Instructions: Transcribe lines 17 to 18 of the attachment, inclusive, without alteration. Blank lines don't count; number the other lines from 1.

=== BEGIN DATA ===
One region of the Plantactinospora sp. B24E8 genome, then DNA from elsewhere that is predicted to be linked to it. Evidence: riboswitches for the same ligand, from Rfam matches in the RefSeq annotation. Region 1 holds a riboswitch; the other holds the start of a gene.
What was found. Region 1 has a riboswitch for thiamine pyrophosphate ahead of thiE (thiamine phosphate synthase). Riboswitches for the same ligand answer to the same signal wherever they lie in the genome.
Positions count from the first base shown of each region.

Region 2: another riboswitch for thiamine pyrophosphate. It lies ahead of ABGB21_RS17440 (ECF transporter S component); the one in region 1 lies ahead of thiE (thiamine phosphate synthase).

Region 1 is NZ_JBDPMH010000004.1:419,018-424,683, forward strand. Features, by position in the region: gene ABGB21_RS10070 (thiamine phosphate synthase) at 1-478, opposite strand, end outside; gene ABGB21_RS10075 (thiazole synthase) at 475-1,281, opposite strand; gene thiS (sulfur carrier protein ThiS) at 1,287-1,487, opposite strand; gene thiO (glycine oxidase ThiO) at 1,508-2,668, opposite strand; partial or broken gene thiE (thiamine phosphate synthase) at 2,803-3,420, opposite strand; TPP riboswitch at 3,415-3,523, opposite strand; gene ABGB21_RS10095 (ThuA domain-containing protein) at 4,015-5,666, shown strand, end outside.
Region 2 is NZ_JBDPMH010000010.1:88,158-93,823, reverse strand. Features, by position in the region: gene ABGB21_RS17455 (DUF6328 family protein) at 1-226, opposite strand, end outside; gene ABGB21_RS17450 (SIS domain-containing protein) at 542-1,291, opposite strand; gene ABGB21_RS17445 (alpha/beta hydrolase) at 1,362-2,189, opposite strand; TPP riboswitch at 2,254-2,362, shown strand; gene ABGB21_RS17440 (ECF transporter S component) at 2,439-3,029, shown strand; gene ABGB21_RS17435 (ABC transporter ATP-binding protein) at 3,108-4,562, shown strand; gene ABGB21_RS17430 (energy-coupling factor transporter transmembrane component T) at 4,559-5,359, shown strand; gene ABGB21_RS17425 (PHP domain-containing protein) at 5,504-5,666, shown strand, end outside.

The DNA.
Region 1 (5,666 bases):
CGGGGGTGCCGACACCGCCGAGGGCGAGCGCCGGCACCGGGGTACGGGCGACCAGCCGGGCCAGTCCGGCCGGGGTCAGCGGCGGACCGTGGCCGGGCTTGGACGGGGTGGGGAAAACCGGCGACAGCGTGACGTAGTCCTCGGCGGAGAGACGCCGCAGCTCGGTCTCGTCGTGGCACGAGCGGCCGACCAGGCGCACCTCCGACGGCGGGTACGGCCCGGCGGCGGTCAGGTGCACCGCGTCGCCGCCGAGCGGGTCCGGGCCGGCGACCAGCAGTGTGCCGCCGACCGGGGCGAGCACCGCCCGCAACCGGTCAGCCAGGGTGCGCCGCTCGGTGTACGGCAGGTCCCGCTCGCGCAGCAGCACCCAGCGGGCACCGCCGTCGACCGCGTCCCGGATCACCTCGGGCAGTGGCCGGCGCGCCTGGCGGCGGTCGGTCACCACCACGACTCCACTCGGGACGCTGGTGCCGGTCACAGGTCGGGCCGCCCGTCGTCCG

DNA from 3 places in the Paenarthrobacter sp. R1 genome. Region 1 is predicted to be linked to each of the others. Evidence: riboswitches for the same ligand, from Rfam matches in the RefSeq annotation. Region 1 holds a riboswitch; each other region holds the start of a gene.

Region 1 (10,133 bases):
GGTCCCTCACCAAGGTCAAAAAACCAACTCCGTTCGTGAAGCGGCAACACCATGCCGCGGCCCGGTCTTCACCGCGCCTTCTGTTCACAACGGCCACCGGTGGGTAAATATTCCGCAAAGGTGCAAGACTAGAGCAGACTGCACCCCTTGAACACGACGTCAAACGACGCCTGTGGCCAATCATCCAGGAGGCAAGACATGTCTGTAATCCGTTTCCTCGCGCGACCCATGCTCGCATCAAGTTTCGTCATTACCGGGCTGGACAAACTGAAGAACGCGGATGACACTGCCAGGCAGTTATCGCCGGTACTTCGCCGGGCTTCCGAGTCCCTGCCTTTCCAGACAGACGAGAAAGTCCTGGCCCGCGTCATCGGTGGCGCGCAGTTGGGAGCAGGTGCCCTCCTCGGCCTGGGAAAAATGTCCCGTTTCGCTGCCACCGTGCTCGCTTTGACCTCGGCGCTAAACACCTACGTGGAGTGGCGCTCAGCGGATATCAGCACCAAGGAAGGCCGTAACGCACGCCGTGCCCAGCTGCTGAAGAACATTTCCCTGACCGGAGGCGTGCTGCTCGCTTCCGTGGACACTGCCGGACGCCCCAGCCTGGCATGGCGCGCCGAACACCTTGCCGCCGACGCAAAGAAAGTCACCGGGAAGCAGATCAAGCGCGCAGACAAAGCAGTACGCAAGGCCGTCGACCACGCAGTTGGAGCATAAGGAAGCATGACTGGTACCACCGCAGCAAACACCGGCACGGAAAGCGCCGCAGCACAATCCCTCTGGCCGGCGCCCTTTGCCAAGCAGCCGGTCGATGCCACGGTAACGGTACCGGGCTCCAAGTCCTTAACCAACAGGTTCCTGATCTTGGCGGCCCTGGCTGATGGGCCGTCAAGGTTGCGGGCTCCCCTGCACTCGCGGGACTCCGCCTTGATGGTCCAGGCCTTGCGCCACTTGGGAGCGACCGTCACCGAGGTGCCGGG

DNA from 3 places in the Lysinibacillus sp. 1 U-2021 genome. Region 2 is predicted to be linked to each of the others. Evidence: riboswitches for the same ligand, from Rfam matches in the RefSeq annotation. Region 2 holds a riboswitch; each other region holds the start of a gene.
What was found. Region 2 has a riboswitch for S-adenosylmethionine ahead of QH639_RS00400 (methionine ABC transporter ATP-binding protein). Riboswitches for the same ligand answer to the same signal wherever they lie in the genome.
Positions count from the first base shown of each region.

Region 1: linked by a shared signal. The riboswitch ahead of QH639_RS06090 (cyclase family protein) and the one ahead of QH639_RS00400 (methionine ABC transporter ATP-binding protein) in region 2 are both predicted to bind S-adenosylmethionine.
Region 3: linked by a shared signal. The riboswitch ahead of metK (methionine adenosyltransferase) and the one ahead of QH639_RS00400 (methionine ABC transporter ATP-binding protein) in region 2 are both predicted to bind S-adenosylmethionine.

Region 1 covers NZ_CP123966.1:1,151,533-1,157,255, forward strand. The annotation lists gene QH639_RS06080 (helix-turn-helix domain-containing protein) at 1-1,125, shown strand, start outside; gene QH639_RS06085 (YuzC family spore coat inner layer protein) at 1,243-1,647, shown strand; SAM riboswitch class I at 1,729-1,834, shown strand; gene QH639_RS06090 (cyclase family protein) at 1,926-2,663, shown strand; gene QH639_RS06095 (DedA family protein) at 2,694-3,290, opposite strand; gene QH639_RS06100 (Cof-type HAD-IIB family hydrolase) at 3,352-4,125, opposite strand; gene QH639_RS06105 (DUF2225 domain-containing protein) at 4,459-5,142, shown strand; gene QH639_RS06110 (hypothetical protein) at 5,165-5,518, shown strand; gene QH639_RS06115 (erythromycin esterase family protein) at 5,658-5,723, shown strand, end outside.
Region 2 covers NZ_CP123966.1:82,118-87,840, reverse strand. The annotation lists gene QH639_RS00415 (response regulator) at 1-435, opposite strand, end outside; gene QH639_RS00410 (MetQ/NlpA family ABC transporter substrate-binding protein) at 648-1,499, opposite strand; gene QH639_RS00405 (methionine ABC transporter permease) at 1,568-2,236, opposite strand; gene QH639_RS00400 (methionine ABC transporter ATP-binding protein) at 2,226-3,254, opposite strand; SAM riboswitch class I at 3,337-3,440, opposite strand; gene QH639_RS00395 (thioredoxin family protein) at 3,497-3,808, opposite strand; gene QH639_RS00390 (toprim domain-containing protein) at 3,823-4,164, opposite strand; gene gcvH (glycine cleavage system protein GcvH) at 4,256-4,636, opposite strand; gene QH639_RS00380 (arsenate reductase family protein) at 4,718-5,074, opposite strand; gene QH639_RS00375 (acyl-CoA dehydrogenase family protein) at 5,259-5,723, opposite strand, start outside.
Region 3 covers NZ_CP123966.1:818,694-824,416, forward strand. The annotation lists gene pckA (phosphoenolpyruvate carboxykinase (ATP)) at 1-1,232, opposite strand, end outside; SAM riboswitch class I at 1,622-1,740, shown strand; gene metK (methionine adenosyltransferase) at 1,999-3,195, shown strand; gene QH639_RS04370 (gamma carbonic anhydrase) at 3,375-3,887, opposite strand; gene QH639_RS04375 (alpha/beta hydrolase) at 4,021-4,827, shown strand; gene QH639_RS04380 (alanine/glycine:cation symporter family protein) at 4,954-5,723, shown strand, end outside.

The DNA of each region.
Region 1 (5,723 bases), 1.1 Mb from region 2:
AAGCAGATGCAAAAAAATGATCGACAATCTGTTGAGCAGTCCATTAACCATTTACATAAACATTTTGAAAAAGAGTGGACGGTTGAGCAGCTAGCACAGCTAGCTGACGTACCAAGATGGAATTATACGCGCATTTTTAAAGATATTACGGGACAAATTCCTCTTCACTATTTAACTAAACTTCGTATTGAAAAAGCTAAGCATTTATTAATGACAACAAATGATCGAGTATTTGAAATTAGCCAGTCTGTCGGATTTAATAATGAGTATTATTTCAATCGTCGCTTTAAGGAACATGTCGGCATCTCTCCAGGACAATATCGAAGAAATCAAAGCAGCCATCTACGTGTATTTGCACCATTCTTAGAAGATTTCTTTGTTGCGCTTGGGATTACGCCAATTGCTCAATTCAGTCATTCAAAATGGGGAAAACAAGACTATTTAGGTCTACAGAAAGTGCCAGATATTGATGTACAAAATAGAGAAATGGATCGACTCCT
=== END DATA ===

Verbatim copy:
Region 3: linked by a shared signal. The riboswitch ahead of metK (methionine adenosyltransferase) and the one ahead of QH639_RS00400 (methionine ABC transporter ATP-binding protein) in region 2 are both predicted to bind S-adenosylmethionine.

Region 1 covers NZ_CP123966.1:1,151,533-1,157,255, forward strand. The annotation lists gene QH639_RS06080 (helix-turn-helix domain-containing protein) at 1-1,125, shown strand, start outside; gene QH639_RS06085 (YuzC family spore coat inner layer protein) at 1,243-1,647, shown strand; SAM riboswitch class I at 1,729-1,834, shown strand; gene QH639_RS06090 (cyclase family protein) at 1,926-2,663, shown strand; gene QH639_RS06095 (DedA family protein) at 2,694-3,290, opposite strand; gene QH639_RS06100 (Cof-type HAD-IIB family hydrolase) at 3,352-4,125, opposite strand; gene QH639_RS06105 (DUF2225 domain-containing protein) at 4,459-5,142, shown strand; gene QH639_RS06110 (hypothetical protein) at 5,165-5,518, shown strand; gene QH639_RS06115 (erythromycin esterase family protein) at 5,658-5,723, shown strand, end outside.